Seismic Design Category v. Soil classification`


In evaluating Seismic design category (SDC) and soil classification I am finding similarities between the two. The IBC Ch.16 provides the tables for the two as separate but there seems to be similarities. Can you clarify what is the difference in SDC and soil classification tables and where they are applicable?

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Hi @areyes & welcome to the ARE Community!

@coachlizschneider do you mind answering this question?

Thanks for the question @areyes!
There are some similarities between the two and your soil type will help you determine your site class which plays a role in determining your Seismic Design Category.

To start with Soil Classifications, classifications are broken down into four main categories; gravel, sand, silt and clay, and organic soils. For gravel and sand, you have poorly graded and well graded categories. And then you have classifications representing the different combinations like Silty Sands. These classifications will be used to determine the bearing capacity of your soil and the overall quality of the soil for construction. For more info on soil classifications you can refer to Fundamentals of Building Construction by Edward Allen.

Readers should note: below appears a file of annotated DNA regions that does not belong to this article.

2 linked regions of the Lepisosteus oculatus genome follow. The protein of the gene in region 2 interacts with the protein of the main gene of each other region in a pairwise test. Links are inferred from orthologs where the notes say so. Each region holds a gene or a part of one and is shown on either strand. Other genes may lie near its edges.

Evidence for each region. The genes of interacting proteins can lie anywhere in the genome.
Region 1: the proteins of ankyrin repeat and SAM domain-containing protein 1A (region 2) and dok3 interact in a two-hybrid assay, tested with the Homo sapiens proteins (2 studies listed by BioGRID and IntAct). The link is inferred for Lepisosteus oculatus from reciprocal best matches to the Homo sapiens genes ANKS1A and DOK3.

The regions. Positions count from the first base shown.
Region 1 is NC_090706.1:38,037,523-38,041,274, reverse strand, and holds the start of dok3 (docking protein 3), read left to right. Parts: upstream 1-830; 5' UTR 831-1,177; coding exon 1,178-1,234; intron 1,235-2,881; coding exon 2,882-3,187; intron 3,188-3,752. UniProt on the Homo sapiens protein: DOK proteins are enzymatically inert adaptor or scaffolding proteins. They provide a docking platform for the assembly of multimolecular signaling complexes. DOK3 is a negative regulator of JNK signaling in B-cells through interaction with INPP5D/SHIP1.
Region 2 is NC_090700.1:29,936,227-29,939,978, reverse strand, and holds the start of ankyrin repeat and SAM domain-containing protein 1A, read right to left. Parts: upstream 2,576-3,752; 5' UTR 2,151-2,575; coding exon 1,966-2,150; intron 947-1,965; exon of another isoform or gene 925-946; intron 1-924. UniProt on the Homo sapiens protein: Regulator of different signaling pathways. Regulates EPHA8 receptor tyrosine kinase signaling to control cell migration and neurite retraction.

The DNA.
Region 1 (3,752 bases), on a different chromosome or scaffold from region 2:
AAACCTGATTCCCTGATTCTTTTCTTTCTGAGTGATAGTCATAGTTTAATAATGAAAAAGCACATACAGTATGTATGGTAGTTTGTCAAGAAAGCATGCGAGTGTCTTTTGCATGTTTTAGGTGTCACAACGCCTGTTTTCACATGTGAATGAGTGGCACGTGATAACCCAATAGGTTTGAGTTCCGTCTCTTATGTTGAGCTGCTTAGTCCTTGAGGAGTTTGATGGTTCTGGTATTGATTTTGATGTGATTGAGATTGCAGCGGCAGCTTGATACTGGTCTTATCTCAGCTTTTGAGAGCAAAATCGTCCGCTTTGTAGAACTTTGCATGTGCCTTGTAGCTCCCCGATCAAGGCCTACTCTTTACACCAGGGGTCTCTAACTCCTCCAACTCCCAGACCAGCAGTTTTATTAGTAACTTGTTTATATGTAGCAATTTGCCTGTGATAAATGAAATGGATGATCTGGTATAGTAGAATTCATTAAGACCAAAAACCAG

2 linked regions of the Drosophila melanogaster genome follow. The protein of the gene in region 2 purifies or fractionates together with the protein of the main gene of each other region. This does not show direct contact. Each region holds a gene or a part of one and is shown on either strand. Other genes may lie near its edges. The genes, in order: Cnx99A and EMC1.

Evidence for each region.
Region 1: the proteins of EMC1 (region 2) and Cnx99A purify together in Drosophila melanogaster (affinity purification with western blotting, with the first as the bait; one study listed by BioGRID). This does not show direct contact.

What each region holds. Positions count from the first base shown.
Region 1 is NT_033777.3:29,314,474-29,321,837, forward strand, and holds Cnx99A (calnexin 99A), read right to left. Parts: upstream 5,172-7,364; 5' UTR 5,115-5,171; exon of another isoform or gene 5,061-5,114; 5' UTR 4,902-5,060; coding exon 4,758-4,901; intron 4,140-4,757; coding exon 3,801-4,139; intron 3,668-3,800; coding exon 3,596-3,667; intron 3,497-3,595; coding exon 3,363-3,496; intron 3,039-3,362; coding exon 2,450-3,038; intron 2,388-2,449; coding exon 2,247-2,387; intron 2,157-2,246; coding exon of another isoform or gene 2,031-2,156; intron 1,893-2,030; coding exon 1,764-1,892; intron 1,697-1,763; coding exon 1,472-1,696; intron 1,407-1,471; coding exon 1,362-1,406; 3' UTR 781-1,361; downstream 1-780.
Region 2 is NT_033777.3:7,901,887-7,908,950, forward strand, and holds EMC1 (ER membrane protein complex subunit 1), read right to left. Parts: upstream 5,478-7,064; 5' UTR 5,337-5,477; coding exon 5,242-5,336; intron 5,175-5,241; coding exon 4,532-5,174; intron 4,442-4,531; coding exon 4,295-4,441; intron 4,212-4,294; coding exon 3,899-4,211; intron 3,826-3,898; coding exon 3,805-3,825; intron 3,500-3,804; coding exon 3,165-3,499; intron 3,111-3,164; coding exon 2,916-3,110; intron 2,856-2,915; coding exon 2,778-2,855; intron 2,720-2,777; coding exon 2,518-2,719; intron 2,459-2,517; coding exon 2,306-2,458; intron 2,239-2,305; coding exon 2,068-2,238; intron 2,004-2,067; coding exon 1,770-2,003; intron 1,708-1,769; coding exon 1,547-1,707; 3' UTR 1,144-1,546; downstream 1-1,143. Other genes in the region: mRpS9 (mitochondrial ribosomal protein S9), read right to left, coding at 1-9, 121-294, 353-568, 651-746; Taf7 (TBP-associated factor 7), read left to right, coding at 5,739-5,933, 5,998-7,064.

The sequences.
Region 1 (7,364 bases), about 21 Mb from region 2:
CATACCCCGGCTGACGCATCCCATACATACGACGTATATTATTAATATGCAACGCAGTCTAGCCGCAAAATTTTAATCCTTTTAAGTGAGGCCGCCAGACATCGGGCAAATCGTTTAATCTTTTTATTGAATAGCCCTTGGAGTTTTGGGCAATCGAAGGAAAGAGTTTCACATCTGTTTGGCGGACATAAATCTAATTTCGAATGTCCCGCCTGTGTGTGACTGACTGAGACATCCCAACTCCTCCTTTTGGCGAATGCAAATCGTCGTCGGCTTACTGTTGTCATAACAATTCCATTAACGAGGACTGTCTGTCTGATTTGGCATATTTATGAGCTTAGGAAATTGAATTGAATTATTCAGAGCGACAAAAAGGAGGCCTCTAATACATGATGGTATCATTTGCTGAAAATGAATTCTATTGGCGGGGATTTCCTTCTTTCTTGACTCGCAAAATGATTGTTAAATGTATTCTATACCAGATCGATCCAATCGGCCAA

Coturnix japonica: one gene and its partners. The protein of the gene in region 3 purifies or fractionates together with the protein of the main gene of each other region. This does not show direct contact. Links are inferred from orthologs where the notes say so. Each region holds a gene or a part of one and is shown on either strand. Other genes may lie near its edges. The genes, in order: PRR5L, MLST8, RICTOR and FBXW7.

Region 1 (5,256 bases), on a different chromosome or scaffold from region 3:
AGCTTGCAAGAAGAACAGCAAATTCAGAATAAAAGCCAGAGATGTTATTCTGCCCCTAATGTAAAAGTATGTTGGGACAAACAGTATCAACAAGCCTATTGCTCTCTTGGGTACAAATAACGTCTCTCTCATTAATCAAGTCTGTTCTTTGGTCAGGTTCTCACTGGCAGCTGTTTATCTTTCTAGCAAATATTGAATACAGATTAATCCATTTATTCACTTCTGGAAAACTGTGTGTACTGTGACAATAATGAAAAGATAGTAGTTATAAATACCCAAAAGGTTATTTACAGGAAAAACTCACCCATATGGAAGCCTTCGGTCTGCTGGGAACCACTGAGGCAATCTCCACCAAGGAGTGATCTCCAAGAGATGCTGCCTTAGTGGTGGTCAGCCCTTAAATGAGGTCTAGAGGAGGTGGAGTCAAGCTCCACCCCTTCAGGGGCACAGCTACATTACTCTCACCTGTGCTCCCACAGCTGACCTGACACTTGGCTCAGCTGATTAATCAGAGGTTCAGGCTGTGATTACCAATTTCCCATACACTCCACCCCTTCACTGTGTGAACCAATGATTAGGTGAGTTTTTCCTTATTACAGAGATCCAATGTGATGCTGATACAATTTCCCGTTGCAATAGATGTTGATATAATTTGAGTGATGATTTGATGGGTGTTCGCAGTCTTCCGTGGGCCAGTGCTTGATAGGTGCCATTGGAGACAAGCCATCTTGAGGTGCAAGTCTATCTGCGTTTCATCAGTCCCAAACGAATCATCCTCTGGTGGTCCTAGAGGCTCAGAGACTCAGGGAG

These classifications will help you to determine your site class. Site class can range from A to F, with A representing hard rock and F representing unstable soil. site class along with your occupancy and the location of your building in relationship to fault lines will determine your Seismic Design Category.

Your seismic design category can range from A for structures with low seismic risk to F for structures with the highest seismic risk. This will be used to determine the structure of your building. For more info on Seismic Design Categories you can refer to Earthquake Resistant Design Concepts by FEMA.

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Thanks for the information!